A speech impediment and political aspirations: What we know about 22-year-old Amanda Gorman.

Michelle Obama. Hillary Clinton. Oprah Winfrey. 

Those are just some of the high-profile women who are fans of 22-year-old poet Amanda Gorman. 

Stepping on to the world stage at President Joe Biden's inauguration last month, Amanda Gorman became a household name after she recited two original poems in front of hundreds of millions of people. 

At the inauguration, Gorman became the youngest inaugural poet in American history when she read her poem, "The Hills We Climb".  

Then on Sunday, Gorman made history again by becoming the first poet to step onto the Super Bowl stage - certainly an unlikely but mighty match.    

Watch: Amanda Gorman recites 'Chorus of the Captains' at the Super Bowl. Post continues below. 

Video via Super Bowl

Planned before she became a sensation at Biden's inauguration, Gorman's reading of her original poem, 'Chorus of the Captains' paid tribute to three Americans - educator Trimaine Davis, nurse manager Suzie Dorner and Marine veteran James Martin - for their heroic contributions during the pandemic.

Here's what you may not know about Amanda Gorman. 


Amanda Gorman has a speech impediment.

You wouldn't know from her powerful performances, but Amanda Gorman struggled with a speech impediment growing up. She was unable to pronounce her 'Rs' up until a few years ago. 

Recently speaking to Michelle Obama for Time magazine, Gorman said her speech impediment, compounded by the colour of her skin, has caused her to grapple with impostor syndrome several times.  

"Speaking in public as a Black girl is already daunting enough, just coming onstage with my dark skin and my hair and my race—that in itself is inviting a type of people that have not often been welcomed or celebrated in the public sphere," she told the former First Lady of the United States. 


"Beyond that, as someone with a speech impediment, that impostor syndrome has always been exacerbated because there’s the concern, Is the content of what I’m saying good enough? And then the additional fear, Is the way I’m saying it good enough?"

But while Gorman previously saw it as a weakness, she doesn't anymore - and she's proud to join the pool of other influential people who also have speech impediments, including President Joe Biden.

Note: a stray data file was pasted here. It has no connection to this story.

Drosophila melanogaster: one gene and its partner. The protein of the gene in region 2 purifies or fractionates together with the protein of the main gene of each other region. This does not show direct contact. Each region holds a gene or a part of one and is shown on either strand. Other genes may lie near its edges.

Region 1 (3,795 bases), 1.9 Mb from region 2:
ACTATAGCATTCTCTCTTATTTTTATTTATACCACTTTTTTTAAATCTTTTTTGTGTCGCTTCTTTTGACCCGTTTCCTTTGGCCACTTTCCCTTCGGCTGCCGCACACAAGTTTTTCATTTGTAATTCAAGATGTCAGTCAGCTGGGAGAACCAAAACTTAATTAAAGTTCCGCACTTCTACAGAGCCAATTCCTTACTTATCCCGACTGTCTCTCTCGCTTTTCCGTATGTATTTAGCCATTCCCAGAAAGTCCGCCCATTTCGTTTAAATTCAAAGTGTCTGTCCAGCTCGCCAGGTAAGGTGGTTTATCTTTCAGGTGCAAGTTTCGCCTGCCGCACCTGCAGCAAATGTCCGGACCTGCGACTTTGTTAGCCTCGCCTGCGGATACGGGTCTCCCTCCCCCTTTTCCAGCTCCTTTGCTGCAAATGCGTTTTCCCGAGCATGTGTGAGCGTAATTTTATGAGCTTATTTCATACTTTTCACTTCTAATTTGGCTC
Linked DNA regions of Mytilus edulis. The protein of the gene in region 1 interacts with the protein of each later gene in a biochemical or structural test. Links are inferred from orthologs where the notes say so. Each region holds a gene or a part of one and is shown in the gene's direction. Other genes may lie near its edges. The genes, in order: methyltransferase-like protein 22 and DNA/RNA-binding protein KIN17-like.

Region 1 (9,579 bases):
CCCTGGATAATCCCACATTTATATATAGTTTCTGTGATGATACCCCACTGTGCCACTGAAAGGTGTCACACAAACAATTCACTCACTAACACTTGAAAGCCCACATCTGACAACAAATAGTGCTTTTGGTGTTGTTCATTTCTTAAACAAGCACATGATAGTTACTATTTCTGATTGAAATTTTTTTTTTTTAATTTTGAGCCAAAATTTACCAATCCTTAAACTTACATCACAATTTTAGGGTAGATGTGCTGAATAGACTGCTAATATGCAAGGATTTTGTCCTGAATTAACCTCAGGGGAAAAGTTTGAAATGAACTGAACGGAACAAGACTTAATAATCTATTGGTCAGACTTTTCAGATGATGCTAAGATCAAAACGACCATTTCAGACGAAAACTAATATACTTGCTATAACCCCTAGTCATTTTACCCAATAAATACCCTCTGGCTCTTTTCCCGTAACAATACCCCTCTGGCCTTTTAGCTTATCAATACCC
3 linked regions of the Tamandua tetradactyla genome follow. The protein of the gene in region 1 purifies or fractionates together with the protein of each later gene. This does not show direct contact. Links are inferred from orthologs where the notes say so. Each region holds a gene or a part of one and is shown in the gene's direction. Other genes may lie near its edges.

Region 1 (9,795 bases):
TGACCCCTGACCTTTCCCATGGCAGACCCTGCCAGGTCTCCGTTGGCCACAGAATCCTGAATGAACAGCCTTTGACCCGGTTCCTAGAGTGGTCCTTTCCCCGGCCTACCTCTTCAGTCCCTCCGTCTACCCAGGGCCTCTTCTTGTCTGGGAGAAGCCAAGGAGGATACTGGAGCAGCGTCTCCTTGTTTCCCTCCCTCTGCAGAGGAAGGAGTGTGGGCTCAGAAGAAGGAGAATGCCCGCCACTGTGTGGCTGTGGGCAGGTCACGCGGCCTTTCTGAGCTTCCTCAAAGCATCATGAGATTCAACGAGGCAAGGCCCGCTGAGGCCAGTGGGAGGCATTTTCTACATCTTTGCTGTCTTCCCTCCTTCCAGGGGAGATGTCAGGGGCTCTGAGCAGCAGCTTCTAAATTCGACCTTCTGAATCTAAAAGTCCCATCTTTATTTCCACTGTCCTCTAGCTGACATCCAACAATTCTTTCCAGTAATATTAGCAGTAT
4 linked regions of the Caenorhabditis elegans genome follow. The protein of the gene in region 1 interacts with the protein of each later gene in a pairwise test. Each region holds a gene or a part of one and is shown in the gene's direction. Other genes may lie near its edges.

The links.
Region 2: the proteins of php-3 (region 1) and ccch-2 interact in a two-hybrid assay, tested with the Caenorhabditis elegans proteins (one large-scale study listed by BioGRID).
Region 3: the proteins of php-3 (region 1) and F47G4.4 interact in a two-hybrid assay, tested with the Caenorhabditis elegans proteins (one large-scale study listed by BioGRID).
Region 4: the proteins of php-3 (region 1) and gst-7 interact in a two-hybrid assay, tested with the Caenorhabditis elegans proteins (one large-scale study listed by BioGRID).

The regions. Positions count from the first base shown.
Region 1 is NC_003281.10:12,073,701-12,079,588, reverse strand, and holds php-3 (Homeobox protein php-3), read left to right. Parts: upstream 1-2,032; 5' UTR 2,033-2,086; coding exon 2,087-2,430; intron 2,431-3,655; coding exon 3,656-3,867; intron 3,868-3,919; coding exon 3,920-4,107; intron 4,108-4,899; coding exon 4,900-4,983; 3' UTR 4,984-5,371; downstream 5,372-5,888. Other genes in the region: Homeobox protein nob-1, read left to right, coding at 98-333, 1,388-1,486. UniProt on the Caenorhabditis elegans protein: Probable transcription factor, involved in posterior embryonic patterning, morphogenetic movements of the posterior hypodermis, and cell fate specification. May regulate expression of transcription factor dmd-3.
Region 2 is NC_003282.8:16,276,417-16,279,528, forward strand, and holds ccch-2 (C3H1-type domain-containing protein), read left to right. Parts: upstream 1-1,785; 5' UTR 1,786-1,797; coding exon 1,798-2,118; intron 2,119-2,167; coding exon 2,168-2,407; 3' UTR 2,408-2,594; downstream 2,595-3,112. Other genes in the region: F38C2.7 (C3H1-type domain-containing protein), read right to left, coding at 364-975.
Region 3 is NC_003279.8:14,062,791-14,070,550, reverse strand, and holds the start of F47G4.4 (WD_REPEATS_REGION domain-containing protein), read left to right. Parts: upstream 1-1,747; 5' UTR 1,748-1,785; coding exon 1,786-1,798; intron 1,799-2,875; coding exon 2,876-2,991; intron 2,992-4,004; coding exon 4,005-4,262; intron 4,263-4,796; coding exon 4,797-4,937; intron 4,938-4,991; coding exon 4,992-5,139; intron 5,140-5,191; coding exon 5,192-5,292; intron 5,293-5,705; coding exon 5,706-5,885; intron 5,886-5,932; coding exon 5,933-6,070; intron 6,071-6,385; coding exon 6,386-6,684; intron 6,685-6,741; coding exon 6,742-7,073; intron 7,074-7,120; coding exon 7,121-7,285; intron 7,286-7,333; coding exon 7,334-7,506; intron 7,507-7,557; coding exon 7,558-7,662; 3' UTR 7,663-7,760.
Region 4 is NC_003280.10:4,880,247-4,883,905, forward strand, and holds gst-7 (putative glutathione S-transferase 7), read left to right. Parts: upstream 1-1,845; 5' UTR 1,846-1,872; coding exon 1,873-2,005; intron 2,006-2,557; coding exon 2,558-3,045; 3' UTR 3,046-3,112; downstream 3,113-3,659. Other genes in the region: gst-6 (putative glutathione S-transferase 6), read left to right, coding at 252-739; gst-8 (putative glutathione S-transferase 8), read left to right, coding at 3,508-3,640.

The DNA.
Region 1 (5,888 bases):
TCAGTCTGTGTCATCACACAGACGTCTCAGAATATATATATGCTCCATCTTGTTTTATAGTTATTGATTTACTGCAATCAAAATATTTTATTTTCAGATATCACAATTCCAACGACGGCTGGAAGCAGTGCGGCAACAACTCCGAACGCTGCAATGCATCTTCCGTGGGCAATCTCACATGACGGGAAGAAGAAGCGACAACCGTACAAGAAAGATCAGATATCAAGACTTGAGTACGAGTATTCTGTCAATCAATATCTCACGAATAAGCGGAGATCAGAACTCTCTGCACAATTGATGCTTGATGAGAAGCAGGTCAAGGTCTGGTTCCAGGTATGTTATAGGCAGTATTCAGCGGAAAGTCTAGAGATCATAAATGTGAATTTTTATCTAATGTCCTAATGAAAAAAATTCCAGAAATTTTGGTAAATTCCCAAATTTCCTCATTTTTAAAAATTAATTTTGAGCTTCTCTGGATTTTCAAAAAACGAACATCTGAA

"Now I really look at it as a strength because going through that process, it made me a writer, for one, because I had to find a form in which I could communicate other than through my mouth," she says. "And two, when I was brave enough to try to take those words from the page onto the stage, I brought with me this understanding of the complexity of sound, pronunciation, emphasis."

Gorman's mantra.

Gorman, who is a Harvard graduate, also shared how she combats stage fright before each performance. To ease her nerves, the 22-year-old will repeats a personalised mantra before stepping on to stage each time. 

The poem is inspired by Mark Mancina and Lin-Manuel Miranda's song "I Am Moana (Song Of The Ancestors)" in the Disney movie Moana, which has the line: "I am the daughter of the village chief. We are descended from voyagers. Who found their way across the world. They call me."


Gorman's own mantra is: "I’m the daughter of Black writers who are descended from Freedom Fighters who broke their chains and changed the world. They call me."

Gorman's family and political aspirations.  

Amanda Gorman was born in Los Angeles in 1998 and was raised by her single mother, Joan Wicks, who is an English teacher. She has a twin sister, Gabrielle Gorman, who is a graduate of UCLA's School of Film and Television where she concentrated in screenwriting.


In 2017, Gorman was named the first National Youth Poet Laureate in 2017. She has previously spoken about how her mother's profession in education had a seminal impact on her understanding of language. 

"Having a mother as a sixth grade English teacher in an inner city public school gave me an up-close and personal view of how literacy influences young students," Gorman told Studybreaks in 2017. "I realised that education can really be a life-or-death resource. That sounds dramatic, but to kids who grow up in these neighbourhoods, it’s not. It’s reality. School and college is a pathway to get off the streets, to break a cycle...

"My mother worked so hard while raising three kids to get her doctorate and master’s degrees in Education. She inspires me every day to seek higher education not only for myself, but for the other students around me."

As for what the 22-year-old's future holds, Amanda Gorman has said she plans to run for president in 2036, the first year she will be eligible to run - which Hillary Clinton confirmed after the inauguration via Twitter. 


In January, Gorman spoke to Los Angeles Times about what it means to have a woman of colour as Vice President for the first time. 

“There’s no denying that a victory for her is a victory for all of us who would like to see ourselves represented as women of colour in office,” she said. “It makes it more imaginable. Once little girls can see it, little girls can be it. Because they can be anything that they want, but that representation to make the dream exist in the first place is huge — even for me.”

Clearly, this is only the start of Gorman's powerful presence on the global stage. 

Feature image: Getty.

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